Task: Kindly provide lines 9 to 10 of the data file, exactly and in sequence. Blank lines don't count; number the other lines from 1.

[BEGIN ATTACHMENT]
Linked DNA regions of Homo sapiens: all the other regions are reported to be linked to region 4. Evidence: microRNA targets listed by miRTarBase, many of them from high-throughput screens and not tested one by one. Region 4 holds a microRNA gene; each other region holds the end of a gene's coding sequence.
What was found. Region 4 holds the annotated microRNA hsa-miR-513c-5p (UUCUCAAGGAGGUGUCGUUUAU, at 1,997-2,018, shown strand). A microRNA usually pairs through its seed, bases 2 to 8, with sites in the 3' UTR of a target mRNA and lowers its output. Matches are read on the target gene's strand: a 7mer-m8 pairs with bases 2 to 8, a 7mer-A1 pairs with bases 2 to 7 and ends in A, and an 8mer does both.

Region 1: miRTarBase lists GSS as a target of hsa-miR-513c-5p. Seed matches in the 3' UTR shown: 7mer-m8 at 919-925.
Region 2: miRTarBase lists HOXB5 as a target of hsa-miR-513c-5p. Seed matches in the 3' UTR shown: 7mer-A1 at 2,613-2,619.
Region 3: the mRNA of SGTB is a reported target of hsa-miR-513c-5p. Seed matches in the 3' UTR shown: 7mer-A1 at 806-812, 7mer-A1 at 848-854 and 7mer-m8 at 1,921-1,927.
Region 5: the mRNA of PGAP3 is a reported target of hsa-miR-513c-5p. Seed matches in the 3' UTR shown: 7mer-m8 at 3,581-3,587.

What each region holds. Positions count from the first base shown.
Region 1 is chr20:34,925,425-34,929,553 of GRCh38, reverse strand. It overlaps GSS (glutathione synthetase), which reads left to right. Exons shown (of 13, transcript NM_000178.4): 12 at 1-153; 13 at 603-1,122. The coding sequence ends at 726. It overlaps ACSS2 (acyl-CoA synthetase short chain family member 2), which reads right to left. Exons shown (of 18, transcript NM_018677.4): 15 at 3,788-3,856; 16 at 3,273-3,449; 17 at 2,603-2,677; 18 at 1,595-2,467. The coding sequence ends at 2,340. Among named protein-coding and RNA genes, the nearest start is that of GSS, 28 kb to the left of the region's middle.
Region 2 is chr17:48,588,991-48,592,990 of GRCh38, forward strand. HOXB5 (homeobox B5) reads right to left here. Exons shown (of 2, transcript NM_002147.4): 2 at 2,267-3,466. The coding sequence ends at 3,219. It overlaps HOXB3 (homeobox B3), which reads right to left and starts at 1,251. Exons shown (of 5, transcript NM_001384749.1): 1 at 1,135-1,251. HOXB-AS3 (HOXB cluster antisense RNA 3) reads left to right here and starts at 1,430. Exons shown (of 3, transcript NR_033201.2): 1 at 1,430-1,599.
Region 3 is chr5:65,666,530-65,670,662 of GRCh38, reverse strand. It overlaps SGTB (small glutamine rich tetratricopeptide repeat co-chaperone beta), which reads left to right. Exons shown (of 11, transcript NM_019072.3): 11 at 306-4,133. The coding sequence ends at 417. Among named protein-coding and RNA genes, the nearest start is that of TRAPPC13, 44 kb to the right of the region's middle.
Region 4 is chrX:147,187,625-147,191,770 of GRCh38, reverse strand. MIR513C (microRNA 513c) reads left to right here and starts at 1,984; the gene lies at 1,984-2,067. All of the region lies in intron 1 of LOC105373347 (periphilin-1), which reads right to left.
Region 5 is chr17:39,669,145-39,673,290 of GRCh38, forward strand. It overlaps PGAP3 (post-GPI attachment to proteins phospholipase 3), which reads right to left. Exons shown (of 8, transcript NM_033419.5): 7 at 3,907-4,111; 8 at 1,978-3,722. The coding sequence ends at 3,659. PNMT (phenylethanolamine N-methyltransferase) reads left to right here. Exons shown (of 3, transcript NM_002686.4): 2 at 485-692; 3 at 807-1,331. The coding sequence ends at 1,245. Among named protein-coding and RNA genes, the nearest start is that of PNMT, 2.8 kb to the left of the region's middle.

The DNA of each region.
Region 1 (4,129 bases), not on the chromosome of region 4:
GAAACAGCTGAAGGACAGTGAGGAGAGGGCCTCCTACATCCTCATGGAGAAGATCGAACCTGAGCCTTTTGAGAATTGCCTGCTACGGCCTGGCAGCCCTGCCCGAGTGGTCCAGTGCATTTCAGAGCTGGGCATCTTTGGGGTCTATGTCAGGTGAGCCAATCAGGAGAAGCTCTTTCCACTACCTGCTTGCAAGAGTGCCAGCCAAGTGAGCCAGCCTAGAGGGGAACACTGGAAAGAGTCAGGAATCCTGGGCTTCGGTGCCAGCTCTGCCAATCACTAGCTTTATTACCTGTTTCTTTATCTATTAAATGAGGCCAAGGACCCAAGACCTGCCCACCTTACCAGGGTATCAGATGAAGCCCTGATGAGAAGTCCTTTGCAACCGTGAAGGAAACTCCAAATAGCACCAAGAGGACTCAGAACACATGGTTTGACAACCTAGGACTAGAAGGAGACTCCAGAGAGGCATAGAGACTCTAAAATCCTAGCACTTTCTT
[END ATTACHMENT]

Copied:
Region 2 is chr17:48,588,991-48,592,990 of GRCh38, forward strand. HOXB5 (homeobox B5) reads right to left here. Exons shown (of 2, transcript NM_002147.4): 2 at 2,267-3,466. The coding sequence ends at 3,219. It overlaps HOXB3 (homeobox B3), which reads right to left and starts at 1,251. Exons shown (of 5, transcript NM_001384749.1): 1 at 1,135-1,251. HOXB-AS3 (HOXB cluster antisense RNA 3) reads left to right here and starts at 1,430. Exons shown (of 3, transcript NR_033201.2): 1 at 1,430-1,599.
Region 3 is chr5:65,666,530-65,670,662 of GRCh38, reverse strand. It overlaps SGTB (small glutamine rich tetratricopeptide repeat co-chaperone beta), which reads left to right. Exons shown (of 11, transcript NM_019072.3): 11 at 306-4,133. The coding sequence ends at 417. Among named protein-coding and RNA genes, the nearest start is that of TRAPPC13, 44 kb to the right of the region's middle.